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economic history



  • When the American right loved Mexico

    by Mario Del Pero and Vanni Pettinà

    Back when conservatives exalted free markets, our neighbor to the south was a vital ally.



  • Why We Need More Black Women In Economics

    by Keri Leigh Merritt

    Recently a group of brilliant, driven, young Black women formed The Sadie Collective, an organization that “seeks to be an answer to the dismal representation of Black women in the quantitatively demanding fields such as public policy, economics, data analytics, and finance.”



  • The President Didn't Always Have Power Over Trade Deals

    by William Hauk

    Until the 1930s, it was Congress that set the terms of U.S. trade negotiations with other countries and raised and lowered tariffs as it saw fit, while the president did little but sign his name.



  • Grant’s First Tomb

    by Jamelle Bouie

    Ulysses S. Grant, inaugurated as president 150 years ago today, missed a chance to reconstruct the South economically as well as politically.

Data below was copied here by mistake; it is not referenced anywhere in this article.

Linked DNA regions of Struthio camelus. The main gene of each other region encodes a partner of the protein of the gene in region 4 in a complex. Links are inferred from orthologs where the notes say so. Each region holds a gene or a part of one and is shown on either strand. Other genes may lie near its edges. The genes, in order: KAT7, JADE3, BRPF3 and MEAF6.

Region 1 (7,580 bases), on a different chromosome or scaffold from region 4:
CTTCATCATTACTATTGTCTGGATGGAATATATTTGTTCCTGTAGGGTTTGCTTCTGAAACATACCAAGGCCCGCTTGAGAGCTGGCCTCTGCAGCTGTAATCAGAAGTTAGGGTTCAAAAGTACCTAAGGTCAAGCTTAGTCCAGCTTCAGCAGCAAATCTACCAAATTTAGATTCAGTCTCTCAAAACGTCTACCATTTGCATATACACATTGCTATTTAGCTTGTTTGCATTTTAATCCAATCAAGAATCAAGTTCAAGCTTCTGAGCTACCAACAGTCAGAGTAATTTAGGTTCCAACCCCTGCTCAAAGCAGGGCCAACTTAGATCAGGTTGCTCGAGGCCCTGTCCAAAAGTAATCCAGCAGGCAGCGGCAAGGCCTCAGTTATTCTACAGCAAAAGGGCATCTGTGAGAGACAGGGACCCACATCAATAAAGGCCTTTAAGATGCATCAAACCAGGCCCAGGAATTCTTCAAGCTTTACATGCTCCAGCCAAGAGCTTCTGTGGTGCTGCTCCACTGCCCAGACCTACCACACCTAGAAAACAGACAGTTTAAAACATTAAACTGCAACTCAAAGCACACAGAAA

• Economic history is dead; long live economic history?

    Economic history may well be dead as a subject studied in independent academic departments, as it was at universities in the 1970s. But as a subject that is needed as part of the study of economics and the making of public policy, economic history is—and should be—very much alive.



  • Stephen Mihm: The Woman Who Broke Into the Fed

    Stephen Mihm, an associate professor of history at the University of Georgia, is a contributor to the TickerThe jockeying to succeed Ben Bernanke as the chairman of the Federal Reserve Board appears to pit Fed Vice Chairman Janet Yellen against a field that includes former Treasury Secretary Larry Summers and former Vice Chairman Donald Kohn. If Yellen becomes the first woman to hold the post -- despite a few sexist swipes from Summers' supporters -- she’ll owe a special debt to Nancy Teeters, who broke the glass ceiling at the Fed when she became the first female member of the board in 1978.